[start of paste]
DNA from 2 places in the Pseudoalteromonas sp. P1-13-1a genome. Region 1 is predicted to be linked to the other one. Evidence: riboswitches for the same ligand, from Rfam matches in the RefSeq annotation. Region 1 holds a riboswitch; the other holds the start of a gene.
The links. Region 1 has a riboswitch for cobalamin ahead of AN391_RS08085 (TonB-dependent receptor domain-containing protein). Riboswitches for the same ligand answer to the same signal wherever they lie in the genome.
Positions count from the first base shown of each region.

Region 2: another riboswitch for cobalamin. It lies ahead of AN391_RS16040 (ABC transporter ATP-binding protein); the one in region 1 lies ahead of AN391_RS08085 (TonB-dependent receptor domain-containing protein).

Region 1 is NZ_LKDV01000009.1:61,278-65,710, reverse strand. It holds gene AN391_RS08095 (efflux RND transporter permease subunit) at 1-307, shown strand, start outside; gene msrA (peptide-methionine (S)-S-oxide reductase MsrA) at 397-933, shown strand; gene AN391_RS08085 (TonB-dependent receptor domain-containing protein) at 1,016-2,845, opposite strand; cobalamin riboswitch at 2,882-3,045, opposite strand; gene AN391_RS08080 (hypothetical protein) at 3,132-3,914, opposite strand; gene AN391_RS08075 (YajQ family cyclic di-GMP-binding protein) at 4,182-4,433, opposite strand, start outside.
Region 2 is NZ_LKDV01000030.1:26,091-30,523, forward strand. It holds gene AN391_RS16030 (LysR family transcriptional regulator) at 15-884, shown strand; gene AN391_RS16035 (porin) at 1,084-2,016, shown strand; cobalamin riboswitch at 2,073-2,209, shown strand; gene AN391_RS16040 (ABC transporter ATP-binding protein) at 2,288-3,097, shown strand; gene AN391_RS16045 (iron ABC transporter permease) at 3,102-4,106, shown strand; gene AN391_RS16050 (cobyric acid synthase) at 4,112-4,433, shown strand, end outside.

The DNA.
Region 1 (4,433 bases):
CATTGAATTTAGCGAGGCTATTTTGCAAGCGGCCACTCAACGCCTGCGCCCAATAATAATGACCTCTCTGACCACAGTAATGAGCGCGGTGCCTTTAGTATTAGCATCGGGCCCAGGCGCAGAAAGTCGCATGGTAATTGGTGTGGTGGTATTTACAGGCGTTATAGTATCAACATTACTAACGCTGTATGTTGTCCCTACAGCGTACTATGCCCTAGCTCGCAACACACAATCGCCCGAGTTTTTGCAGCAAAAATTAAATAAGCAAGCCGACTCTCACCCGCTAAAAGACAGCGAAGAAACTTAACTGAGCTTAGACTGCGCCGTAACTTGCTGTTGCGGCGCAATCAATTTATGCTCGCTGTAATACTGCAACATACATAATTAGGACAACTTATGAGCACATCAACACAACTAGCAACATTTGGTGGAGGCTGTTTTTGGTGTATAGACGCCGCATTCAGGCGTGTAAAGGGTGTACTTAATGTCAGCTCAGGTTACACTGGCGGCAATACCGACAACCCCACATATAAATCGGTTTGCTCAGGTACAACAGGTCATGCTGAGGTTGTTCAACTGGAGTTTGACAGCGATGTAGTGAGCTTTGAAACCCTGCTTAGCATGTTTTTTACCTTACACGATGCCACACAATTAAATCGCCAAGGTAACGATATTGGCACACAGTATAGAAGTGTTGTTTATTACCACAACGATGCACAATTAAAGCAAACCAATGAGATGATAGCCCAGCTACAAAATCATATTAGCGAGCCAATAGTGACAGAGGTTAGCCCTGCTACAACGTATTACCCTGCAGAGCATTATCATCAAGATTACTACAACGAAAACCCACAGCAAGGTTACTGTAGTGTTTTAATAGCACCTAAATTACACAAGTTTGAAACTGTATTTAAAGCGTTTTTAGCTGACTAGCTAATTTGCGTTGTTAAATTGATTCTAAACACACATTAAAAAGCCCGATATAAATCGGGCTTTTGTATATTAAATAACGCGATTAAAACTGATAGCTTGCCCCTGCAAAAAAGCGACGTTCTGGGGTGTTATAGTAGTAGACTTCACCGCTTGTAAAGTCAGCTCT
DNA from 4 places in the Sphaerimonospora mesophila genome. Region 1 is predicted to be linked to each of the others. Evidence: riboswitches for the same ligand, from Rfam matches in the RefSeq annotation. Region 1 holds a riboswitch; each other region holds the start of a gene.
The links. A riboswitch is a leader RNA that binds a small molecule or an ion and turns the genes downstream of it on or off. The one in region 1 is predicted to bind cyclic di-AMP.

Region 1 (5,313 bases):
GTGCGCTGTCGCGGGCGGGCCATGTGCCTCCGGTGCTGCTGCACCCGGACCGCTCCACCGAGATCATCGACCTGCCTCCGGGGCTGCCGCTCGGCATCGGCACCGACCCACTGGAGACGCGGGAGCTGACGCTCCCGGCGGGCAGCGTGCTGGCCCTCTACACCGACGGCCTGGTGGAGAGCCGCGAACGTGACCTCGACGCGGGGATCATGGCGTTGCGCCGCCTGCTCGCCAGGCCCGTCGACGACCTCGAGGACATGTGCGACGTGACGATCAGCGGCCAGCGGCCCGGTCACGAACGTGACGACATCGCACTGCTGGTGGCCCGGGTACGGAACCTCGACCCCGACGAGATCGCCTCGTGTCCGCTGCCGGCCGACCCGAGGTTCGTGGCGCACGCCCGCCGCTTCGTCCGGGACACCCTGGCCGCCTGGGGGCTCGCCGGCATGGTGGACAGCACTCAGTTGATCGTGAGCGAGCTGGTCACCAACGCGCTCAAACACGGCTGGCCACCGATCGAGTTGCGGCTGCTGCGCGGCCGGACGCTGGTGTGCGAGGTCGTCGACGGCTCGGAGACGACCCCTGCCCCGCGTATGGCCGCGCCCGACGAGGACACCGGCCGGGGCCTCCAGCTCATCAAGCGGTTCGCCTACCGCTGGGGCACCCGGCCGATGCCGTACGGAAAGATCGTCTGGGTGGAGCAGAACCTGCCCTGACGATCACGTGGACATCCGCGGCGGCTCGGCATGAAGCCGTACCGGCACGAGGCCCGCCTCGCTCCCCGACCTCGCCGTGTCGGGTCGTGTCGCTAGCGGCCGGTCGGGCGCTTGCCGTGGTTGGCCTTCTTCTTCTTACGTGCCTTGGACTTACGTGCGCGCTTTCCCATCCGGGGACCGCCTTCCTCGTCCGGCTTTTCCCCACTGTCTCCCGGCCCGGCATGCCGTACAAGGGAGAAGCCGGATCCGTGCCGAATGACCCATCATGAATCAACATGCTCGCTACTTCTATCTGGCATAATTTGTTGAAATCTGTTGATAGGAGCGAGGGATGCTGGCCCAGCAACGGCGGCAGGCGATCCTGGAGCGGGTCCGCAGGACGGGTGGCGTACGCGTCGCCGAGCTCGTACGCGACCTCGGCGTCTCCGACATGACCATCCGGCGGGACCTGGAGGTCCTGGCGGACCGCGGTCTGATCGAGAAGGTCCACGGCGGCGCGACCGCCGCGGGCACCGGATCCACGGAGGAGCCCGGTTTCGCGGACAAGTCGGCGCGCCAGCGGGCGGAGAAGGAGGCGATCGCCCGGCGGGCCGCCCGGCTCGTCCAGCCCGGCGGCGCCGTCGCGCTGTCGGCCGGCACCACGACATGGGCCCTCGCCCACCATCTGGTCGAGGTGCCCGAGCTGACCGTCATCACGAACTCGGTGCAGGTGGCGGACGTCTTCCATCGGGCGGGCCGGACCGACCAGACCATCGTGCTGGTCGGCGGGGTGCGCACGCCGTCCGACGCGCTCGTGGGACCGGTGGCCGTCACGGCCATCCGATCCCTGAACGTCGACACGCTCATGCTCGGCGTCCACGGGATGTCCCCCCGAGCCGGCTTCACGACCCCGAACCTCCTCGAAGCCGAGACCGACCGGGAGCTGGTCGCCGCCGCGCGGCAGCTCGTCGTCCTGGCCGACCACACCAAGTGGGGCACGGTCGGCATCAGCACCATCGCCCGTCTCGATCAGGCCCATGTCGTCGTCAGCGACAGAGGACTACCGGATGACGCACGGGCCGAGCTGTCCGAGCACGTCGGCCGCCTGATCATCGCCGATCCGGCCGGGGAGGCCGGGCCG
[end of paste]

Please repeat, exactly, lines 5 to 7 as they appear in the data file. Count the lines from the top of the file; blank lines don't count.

Region 1 is NZ_LKDV01000009.1:61,278-65,710, reverse strand. It holds gene AN391_RS08095 (efflux RND transporter permease subunit) at 1-307, shown strand, start outside; gene msrA (peptide-methionine (S)-S-oxide reductase MsrA) at 397-933, shown strand; gene AN391_RS08085 (TonB-dependent receptor domain-containing protein) at 1,016-2,845, opposite strand; cobalamin riboswitch at 2,882-3,045, opposite strand; gene AN391_RS08080 (hypothetical protein) at 3,132-3,914, opposite strand; gene AN391_RS08075 (YajQ family cyclic di-GMP-binding protein) at 4,182-4,433, opposite strand, start outside.
Region 2 is NZ_LKDV01000030.1:26,091-30,523, forward strand. It holds gene AN391_RS16030 (LysR family transcriptional regulator) at 15-884, shown strand; gene AN391_RS16035 (porin) at 1,084-2,016, shown strand; cobalamin riboswitch at 2,073-2,209, shown strand; gene AN391_RS16040 (ABC transporter ATP-binding protein) at 2,288-3,097, shown strand; gene AN391_RS16045 (iron ABC transporter permease) at 3,102-4,106, shown strand; gene AN391_RS16050 (cobyric acid synthase) at 4,112-4,433, shown strand, end outside.

The DNA.